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resident alien, the deficiency of franchise would be supplied by his Athenian patron (irpocrTciTtjs). The duties to be performed, and in default of their performance, the penalties incurred by guardians, and the proceedings as to their appointment, are mentioned under their more usual title [Eprrno-pus].
The business of those who were more especially designated curii in the Attic laws, was to protect the interests of women, whether spinsters or widows, or persons separated from their husbands. If a citizen died intestate, leaving an orphan daughter, the son, or the father, of the deceased was bound to supply her with a sufficient dowry, and give her in marriage ; and take care both for his own sake and that of his ward, that the husband made a proper settlement in return for what his bride brought him in the way of dower (aTrorfyiT^a, Harpocr.). In the event of the death of the husband or of a divorce, it became the duty of the curius that had betrothed her, to receive her back and recover the dowry, or at all events alimony from the husband or his representatives. If the father of the woman had died intestate, without leaving such relations as above-mentioned surviving, these duties devolved upon the next of kin, who had also the option of marrying her himself, and taking her fortune with her, whether it were great or small. (Bunsen, De J. H. Ath. p. 46.) If the fortune was small, and he was unwilling to marry her, he was obliged to make up its deficiencies according to a regulation of Solon (Dem. c. Macart. p. 1068) ; if it were large he might, it appears, sometimes even take her away from a husband to whom she had been married, in the lifetime and with the consent of her father.
There were various laws for the protection of female orphans against the neglect or cruelty of their kinsmen ; as one of Solon's (Diod. xii. p. 298), whereby they could compel their kinsmen to endow or marry them ; and another which after their marriage enabled any Athenian to bring an action Ka/cct>(rea>s, to protect them against the cruelty of*their husbands (Petit. Leg. Att. p. 543) ; and the archon was specially entrusted with official power to interfere in their behalf upon all occasions. (Dem. c. Macart. p. 1076.) [kakosis.] [J. S.M.]
CURRUS (a/fyia), a chariot, a car. These terms appear to have denoted those two-wheeled vehicles for the carriage of persons, which were open overhead, thus differing from the carpentum, and closed in front, in which they differed from the cisium. The most essential articles in the construction of the currus were : —
2. The axle, made of oak ($T]yivos 'afav, Horn. //. v. 838, imitated by Virgil, faginus axis., Georg. iii. 172), and sometimes also of ilex, ash, or elm. (Plin. H. N. xvi. 84.) The axle was firmly fixed under the body of the chariot, which, in reference to this circumstance, was called uTreprepta, and which was often made of wicker-work, inclosed by the &/tu| (Horn. //. xxiii. 335, 436 ; Hes. Scut. 306).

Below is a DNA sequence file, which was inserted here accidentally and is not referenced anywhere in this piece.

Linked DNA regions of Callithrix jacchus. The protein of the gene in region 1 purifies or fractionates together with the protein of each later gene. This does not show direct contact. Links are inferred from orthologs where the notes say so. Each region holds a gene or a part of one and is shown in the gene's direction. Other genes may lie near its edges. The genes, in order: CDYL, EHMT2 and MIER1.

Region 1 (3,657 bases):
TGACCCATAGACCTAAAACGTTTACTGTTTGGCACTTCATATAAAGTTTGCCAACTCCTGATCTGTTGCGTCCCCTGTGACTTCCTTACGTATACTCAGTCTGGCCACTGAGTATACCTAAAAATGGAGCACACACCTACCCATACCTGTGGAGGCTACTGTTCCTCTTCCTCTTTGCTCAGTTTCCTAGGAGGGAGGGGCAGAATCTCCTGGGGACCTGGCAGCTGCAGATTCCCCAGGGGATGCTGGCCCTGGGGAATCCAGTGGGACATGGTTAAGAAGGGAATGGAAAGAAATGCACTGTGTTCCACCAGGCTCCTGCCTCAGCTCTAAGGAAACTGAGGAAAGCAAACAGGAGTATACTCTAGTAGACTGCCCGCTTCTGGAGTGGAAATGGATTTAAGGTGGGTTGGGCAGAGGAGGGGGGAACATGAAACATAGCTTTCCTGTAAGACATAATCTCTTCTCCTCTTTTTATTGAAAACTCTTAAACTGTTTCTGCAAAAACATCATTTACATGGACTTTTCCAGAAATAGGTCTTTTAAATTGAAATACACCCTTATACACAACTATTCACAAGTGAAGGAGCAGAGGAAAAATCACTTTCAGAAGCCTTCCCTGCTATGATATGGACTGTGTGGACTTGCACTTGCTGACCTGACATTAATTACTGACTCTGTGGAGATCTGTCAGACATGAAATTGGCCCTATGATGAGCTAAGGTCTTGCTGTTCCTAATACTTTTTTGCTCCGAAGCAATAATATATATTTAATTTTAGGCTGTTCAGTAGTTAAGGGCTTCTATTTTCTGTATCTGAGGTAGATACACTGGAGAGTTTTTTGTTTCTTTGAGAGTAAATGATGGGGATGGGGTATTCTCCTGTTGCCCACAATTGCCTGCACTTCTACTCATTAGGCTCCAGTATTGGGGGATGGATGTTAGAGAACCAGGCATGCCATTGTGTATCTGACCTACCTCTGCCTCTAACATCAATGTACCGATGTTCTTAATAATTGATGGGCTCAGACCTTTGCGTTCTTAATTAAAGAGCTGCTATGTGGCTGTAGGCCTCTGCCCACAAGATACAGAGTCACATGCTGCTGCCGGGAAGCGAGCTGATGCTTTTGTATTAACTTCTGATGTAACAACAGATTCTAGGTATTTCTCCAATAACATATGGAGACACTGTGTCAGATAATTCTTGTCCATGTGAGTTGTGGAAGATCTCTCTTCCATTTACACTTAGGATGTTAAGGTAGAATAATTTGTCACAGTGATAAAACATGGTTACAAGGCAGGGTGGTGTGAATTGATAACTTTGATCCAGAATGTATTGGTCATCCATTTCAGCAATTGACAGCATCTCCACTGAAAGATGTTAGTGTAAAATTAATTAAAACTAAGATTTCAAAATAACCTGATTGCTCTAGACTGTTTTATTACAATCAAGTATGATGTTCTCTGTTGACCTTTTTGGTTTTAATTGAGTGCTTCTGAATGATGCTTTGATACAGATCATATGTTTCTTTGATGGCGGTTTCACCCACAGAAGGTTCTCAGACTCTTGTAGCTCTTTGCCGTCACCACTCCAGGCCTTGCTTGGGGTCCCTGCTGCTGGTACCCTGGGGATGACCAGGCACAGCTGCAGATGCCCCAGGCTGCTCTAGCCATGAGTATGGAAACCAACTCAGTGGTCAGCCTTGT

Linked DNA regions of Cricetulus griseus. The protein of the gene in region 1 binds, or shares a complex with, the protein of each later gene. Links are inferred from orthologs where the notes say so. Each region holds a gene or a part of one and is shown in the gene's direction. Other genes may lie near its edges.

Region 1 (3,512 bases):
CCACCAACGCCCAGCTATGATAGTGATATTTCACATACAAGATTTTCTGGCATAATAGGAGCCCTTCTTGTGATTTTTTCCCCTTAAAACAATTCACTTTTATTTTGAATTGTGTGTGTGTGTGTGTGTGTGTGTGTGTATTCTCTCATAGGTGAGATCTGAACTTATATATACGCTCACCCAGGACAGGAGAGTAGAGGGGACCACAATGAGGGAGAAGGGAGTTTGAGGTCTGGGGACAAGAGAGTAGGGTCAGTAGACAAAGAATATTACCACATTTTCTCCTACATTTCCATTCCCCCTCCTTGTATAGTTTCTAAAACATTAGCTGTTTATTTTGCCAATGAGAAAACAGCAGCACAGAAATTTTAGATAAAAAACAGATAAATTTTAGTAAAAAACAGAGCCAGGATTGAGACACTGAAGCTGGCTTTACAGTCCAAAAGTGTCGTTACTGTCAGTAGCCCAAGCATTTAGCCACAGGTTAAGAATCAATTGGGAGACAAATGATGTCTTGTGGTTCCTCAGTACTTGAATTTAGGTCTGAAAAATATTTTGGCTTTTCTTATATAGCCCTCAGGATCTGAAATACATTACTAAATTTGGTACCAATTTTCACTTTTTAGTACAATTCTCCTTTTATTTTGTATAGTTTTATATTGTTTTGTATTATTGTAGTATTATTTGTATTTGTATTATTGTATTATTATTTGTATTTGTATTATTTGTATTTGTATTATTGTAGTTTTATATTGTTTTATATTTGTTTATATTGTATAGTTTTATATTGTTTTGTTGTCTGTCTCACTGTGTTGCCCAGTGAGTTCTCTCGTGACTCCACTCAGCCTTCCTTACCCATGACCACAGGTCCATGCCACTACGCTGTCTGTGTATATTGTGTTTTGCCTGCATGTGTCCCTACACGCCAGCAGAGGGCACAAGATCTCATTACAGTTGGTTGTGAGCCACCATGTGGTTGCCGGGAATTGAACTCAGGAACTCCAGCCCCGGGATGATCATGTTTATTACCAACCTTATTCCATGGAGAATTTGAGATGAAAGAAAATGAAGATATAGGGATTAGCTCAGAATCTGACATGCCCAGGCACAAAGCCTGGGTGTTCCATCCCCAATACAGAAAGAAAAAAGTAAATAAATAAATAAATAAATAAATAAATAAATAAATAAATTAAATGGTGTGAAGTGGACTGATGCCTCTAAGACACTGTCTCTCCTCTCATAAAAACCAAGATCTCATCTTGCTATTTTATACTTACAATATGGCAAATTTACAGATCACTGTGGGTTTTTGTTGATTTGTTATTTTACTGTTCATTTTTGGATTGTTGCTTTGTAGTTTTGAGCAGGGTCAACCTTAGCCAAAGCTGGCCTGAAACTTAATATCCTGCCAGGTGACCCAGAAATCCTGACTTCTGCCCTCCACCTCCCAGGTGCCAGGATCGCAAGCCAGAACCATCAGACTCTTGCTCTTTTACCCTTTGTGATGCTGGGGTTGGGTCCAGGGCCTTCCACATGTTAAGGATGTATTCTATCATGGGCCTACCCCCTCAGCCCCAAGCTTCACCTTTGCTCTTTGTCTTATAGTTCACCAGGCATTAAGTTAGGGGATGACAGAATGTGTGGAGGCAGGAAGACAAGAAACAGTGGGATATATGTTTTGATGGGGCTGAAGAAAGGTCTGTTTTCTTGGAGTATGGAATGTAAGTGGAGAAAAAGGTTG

3. The wheels (k^k\ol, Tpo%oi, rotae) revolved upon the axle as in modern carriages ; and they were prevented from coming off by the insertion of pins (irep6vai, €/*§o\oi) into the extremities of the axle (a,Kpa£ovia). The parts of the wheel were as
follows: — (a) The nave* called TrA.TjjUi/rj (Horn. II. v. 726, xxiii. 339 ; Hes. Scut. 309), xoivlK^ modiolus (Plin. FT. N. ix. 3). The two last terms are founded on the resemblance of the nave to a modius or bushel. (/;) The spokes, /cz/Tjjiicu (literally, l/i0 legs), radii. The number of spokes of course differed in different wheels. On one occasion we read of eight (oktclkv^io,, II. v. 723). (c) The felly, itvs (Horn. II. v. 724). This was commonly made of some flexible and elastic wood, such as poplar (//. iv. 482—486), or the wild fig, which was also used for the rim of the chariot; heat was applied to assist in producing the requisite curvature. (//. xxi. 37, 38, compared with Theocrit. xxv. 247—251.) The felly was, however, composed of separate pieces, called arcs (a^/?Ses, Hes. Op. et Dies, 426). Hesiod (I. c.) evidently intended to recommend that a wheel should consist of four pieces, (d) The tire, eiricrcarpov, canthus. Homer (II. v. 725) describes the chariot of Hera as having a tire of bronze upon a golden felly, thus placing the harder metal in a position to resist friction, and to protect the softer.
4. The pole (pv^6s, temo). It was firmly fixed at its lower extremity to the axle ; and at the other end (aKpoppviJLiov) the pole was attached to the yoke either by a pin (eju§oA.os), as shown in the chariot engraved below, or by the use of ropes and bands [jugum].
All tne parts now enumerated are seen in an ancient chariot preserved in the Vatican, a representation of which is given in the annexed woodcut.
Carriages with two or even three poles were used by the Lydians. (Aeschyl. Pers. 47.) The Greeks and Romans, on the other hand, appear never to have used more than one pole and one yoke, and the currus thus constructed was commonly drawn by two horses, which were attached to it by their necks, and therefore called Si£vye$ 'linroi (Horn. II. v. 195, x. 473), crwwpis (Xen. Hell. i. 2. § 1), " gemini jugales " (Virg. Am. vii. 280), " equi bijuges " (Georg. iii. 91). If a third horse was added, as was not unfrequently the case, it was fastened by traces. It may have been intended to take the place of either of the yoke horses ( &jloi iTTTTOi), which might happen to be disabled. The horse so attached was called irap^opos. Ginz-rot (W'dgen und Fahrwer/ce, vol. i. p. 342) has pub-